You love them, but they make you nuts. Can’t wait to see them, but you are darn happy to leave or get them out of your house. Is it any wonder that the most stressful time of the year is when you spend the most time with your relatives—all of them, at one time, under one roof?
By 2020 we will see more “blended”/stepfamilies and interracial families than the “normal” Huxtable-type model. (The Brady Bunch were actually a blended family, Carol and Mike both having been previously married.)
So be prepared and forewarned before the relatives arrive on your doorstep. Here are the top five “landmine” topics that will inevitably cause explosive discussions and even rifts that you may not be able to close before the next get-together. If you get into one of these situations, don’t take the bait. Whether you have to excuse yourself for the evening or take a walk, don’t step into the ring because, unless your family thrives on debate and has a fantastic sense of humor, there are no winners when it comes to these topics:
PARENTING — “You are too liberal with your kids” (variant: “They run all over you”) or the opposite, “You are too strict; you don’t let them breathe.”
• The bait: “So-and-so was brought up like that, and look what happened to him/her. If you continue this way, your children will surely be convicts/commitmentphobes/hippies when they grow up.”
• Advice: Whether you are a helicopter parent or totally laissez-faire, everyone will have an opinion about how you could be raising your children better. Don’t put on the gloves. Lean back, take a deep breath, circumvent by not losing your sense of humor. How about coming back with “Unless you are offering to take them for the entire summer to experience first-hand the joy of parenting twins, we are not having this conversation. What about those Yankees/Cowboys/Lakers?”
WHOM GRANDMA/GRANDPA LOVES MORE — “You got more attention, more slack, more financial help.”
• The bait: “You were daddy’s girl; you got to talk back; you got a bigger allowance.”
• Advice: No matter how much you try to prove to your adult siblings that your parents loved you all the same, even if they showed it in different ways, childhood grudges are hard to overcome. Don’t look for examples to prove them wrong; try moving the conversation on: “Well, that was then and this is now, and hey, we both survived didn’t we? Lets focus on this delicious dinner and not on what happened 30 years ago.”
ONGOING RIVALRY — “You think you are better than us.”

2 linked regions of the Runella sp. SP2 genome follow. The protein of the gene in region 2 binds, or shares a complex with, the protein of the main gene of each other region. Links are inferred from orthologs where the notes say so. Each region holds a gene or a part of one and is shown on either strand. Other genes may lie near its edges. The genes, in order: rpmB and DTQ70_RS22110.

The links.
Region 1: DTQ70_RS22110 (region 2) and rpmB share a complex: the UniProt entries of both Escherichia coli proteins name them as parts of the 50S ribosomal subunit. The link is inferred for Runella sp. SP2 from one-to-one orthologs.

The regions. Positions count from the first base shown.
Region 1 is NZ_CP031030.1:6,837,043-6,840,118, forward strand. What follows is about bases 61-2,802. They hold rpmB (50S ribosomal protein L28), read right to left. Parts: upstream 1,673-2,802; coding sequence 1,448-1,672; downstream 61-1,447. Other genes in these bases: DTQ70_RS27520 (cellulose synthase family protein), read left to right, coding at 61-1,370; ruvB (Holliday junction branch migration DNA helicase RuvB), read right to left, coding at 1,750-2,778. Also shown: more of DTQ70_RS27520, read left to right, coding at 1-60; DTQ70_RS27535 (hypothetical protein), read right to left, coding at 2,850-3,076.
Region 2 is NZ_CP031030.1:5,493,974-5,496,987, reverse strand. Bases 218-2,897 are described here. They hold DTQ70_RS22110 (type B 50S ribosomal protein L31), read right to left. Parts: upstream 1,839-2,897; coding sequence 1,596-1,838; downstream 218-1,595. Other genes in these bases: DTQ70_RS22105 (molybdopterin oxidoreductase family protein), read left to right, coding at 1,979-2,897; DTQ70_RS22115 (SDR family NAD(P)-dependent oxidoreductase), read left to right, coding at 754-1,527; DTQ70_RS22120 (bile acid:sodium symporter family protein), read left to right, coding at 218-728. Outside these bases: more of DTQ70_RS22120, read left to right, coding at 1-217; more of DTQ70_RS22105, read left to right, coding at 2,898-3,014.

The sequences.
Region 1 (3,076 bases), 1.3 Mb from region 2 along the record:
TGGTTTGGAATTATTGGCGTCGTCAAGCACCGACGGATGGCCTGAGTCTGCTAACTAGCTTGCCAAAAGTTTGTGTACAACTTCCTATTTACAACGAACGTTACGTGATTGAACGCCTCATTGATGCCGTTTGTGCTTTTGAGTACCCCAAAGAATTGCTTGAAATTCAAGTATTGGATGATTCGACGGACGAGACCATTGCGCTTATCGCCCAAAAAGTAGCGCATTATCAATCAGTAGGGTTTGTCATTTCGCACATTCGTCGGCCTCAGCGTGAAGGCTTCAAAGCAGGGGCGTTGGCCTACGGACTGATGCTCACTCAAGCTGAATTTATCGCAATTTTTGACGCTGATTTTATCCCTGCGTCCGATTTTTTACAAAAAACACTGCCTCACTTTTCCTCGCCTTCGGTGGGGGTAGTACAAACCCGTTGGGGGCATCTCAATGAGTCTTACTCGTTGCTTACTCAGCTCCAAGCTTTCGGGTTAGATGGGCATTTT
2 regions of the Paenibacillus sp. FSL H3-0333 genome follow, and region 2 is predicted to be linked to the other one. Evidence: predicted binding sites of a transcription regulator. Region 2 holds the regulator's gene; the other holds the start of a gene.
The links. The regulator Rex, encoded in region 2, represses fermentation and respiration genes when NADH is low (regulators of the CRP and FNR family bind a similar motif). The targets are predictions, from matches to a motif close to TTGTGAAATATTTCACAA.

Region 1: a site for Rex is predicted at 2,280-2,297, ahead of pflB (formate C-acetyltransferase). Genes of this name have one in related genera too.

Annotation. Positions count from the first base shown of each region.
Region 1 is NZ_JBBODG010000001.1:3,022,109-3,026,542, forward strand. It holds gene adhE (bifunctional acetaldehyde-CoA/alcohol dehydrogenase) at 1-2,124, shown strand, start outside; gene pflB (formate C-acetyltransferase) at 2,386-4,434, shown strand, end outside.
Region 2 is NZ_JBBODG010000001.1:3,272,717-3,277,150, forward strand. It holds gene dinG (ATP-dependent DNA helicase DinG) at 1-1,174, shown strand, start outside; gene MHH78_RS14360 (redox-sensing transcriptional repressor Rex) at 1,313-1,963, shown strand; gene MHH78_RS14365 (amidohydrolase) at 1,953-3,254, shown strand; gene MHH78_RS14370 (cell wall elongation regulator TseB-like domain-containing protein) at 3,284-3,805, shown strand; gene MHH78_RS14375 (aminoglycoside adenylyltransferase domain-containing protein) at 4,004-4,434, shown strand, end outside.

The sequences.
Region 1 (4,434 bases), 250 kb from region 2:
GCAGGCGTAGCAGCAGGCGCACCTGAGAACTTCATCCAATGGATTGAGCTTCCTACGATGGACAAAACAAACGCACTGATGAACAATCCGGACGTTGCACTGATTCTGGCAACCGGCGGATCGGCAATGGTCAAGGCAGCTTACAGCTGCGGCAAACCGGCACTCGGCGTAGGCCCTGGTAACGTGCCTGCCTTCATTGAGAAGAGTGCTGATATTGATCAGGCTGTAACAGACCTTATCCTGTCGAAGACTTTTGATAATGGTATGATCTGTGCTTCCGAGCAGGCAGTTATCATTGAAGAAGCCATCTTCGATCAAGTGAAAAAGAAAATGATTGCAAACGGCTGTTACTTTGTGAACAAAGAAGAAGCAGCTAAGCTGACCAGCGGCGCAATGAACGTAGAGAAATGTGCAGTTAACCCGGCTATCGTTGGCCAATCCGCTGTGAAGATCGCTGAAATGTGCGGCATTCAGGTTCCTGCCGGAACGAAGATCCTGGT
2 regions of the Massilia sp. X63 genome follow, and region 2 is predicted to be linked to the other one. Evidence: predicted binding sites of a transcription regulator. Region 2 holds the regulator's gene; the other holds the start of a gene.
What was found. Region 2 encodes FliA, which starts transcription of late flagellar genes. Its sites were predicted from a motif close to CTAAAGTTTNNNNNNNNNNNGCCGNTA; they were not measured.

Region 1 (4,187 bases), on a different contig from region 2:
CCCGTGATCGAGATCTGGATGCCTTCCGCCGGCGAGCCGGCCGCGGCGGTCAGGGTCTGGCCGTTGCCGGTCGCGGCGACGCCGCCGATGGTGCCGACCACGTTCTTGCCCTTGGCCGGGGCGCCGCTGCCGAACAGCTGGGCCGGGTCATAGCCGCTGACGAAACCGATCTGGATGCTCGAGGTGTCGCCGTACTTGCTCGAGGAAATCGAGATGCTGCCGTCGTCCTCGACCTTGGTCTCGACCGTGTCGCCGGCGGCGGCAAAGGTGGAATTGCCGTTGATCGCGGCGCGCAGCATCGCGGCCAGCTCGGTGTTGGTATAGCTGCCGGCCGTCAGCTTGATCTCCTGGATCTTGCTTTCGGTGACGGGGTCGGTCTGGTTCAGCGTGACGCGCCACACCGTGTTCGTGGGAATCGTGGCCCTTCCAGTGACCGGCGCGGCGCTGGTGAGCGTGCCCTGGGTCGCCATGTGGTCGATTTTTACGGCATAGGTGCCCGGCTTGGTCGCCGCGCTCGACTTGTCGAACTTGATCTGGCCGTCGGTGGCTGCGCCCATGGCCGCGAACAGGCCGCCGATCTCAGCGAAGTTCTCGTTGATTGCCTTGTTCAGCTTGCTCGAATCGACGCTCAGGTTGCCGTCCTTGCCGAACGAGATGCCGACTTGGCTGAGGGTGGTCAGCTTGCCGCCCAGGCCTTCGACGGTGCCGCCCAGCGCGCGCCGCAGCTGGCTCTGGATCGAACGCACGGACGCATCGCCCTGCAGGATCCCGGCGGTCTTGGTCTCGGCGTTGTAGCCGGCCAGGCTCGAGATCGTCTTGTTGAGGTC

• The bait: “Because you don’t eat like we do, you think you are special.”
• Advice: Lighten up. Resist sinking to the same level (“Whatever doesn’t kill you will make you stronger.” or “If you loved me you’d eat what I make.”) ’cause this is another battle where there are no victors.
POLITICS — “I can’t believe you voted for him.”
• The bait: “I can name endless media sources to back me up. You are obviously a sucker for voting for him and he is taking our country down.”
• Advice: Get up and announce “No one wins these discussions, so who wants to start a game of Pictionary/Guitar Hero?” If no enthusiasm for your proposed game results, this is the one case where you definitely decide you are taking Fido for a walk.
LIES — “You said you would take grandma to the lake this summer.”
• The bait: “You promised. All summer. We were standing on the porch. And it was raining.”
• Advice: Unless you have a tape of the conversation, this is definitely a no-win situation. If you don’t agree, the other party will get on the defensive and come up with something like, “Are you calling ME a liar?” The best maneuver here is to keep repeating “I don’t recall saying that . . . I don’t honestly remember saying that,” or something to that effect, and then quickly move on to “Lets find a solution to this.” And keep your cool.
If all else fails, you might engage your kids and make it a good parenting moment. By letting them know that there are ways of (literally or figuratively) walking away from senseless discussions that can lead to loss of friends or family, you will teach them the value of tact and discretion. You could have a secret sign that let’s them know they should jump in and help move the conversation in a different direction; for example, “Hey, grandpa, tell us again how you got the better of that sergeant in boot camp . . . Grandma, we want to hear the story about the first day you taught class. Tell us again.” A win-win situation for everyone.
Dr. Belisa Vranich is a clinical psychologist, author, and presenter with a private practice in New York City where she focuses on short-term dynamic psychotherapy that is highly interactive. She’s written five self-help books, including He’s Got Potential: a field guide to shy guys, bad boys, intellectuals, cheaters and everything in between (Wiley Pubs) and Boys Lie (HCI Pubs), a sexual and emotional wellbeing book for teens.